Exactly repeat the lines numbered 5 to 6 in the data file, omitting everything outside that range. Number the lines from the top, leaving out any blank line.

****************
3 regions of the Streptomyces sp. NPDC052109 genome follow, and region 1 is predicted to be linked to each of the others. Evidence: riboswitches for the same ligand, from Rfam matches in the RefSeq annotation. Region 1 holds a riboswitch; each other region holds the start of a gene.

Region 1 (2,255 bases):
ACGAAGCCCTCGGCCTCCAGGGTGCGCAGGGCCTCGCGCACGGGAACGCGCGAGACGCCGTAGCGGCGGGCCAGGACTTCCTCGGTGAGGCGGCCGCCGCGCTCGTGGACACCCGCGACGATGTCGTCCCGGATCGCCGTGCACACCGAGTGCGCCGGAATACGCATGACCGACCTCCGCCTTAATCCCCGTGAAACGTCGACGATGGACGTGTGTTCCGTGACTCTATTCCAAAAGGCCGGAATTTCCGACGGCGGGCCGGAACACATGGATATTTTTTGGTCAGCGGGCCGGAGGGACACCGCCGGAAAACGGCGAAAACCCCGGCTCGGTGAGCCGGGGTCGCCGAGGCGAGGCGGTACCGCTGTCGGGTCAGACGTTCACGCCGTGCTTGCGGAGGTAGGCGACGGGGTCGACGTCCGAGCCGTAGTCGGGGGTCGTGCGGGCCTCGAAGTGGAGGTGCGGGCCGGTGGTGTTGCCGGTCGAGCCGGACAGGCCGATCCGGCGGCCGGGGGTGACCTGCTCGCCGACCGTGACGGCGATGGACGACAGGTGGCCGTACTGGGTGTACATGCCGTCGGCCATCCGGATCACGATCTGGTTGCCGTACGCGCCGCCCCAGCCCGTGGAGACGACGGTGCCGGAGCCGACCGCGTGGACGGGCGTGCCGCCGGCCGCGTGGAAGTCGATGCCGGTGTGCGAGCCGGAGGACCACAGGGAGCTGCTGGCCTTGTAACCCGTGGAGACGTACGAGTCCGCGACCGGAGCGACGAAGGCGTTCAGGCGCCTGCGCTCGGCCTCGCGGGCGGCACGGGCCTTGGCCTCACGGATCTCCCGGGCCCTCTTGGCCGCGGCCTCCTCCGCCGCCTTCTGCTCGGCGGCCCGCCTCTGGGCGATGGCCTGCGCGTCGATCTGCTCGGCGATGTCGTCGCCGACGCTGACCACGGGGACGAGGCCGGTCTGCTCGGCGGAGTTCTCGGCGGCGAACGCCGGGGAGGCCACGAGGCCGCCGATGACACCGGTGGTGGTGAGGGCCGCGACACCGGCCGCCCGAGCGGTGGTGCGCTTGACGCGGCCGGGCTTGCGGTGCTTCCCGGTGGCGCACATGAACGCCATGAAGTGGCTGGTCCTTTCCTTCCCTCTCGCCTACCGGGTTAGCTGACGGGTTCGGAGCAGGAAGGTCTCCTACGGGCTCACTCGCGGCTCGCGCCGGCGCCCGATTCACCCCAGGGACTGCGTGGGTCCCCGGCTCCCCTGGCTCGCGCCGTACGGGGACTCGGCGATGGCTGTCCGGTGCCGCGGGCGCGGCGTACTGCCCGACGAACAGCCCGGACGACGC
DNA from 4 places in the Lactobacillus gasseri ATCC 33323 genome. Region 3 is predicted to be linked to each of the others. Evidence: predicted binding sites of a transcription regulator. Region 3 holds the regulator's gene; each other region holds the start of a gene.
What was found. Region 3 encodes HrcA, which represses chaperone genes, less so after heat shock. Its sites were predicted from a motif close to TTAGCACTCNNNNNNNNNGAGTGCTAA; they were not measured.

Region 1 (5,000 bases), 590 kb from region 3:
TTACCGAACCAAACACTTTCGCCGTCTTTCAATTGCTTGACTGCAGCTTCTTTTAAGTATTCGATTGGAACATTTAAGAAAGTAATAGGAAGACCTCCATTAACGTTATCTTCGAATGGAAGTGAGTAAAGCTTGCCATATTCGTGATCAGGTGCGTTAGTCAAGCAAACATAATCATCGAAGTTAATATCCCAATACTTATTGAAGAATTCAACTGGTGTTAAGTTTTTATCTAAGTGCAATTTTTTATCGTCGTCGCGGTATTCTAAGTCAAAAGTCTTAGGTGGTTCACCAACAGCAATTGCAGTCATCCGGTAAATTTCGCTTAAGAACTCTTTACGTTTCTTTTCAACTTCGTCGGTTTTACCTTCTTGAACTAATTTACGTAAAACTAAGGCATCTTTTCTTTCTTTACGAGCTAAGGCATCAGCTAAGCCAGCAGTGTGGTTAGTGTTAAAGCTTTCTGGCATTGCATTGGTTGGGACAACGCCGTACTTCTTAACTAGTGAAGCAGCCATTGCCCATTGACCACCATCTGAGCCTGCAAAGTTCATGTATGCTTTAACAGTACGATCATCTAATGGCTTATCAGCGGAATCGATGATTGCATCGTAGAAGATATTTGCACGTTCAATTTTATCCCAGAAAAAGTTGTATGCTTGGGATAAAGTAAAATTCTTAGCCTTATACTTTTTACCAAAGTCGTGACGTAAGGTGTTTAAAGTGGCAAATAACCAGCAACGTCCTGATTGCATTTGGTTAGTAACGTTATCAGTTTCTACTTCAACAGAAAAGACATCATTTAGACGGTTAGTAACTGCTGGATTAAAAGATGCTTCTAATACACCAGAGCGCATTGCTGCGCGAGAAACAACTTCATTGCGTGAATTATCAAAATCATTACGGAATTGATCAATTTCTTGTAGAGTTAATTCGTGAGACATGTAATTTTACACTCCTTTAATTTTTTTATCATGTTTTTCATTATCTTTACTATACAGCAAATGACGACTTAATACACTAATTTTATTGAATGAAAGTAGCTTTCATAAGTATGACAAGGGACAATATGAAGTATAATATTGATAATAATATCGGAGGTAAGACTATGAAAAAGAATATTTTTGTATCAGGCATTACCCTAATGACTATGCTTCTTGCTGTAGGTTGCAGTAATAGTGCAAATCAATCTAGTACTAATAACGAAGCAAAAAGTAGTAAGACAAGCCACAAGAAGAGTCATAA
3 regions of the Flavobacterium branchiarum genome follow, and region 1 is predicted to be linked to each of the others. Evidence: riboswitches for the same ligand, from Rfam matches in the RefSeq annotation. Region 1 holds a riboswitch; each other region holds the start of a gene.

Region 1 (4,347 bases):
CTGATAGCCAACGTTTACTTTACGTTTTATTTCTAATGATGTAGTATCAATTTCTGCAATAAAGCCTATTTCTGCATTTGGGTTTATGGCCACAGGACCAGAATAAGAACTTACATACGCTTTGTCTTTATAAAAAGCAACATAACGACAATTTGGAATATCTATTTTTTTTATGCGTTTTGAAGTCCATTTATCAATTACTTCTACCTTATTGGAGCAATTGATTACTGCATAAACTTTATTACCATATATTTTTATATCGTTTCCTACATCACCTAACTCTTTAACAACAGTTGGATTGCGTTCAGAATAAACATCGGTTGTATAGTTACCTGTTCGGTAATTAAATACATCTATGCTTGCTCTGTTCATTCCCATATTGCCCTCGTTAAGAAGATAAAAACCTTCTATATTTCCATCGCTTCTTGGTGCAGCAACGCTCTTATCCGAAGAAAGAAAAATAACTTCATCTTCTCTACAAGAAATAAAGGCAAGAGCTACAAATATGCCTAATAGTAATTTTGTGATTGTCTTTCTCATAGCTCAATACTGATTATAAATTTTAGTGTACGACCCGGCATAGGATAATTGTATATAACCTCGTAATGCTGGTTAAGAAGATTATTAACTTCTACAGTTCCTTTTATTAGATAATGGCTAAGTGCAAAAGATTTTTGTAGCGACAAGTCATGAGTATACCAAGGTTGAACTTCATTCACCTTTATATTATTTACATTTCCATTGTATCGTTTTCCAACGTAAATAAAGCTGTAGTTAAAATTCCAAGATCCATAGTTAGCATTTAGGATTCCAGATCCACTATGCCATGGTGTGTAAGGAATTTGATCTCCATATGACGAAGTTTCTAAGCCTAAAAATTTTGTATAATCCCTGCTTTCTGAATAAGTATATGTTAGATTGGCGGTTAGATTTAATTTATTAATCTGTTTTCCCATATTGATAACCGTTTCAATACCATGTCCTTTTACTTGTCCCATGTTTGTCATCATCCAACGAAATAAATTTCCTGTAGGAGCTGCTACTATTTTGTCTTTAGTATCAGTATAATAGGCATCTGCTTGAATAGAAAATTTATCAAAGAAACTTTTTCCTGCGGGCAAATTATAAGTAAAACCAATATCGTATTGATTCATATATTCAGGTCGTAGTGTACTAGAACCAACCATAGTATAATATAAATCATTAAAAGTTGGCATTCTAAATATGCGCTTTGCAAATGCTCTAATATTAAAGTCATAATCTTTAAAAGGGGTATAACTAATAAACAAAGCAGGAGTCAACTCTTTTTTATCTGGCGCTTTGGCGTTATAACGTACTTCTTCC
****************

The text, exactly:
What was found. Region 3 encodes HrcA, which represses chaperone genes, less so after heat shock. Its sites were predicted from a motif close to TTAGCACTCNNNNNNNNNGAGTGCTAA; they were not measured.

Region 1 (5,000 bases), 590 kb from region 3: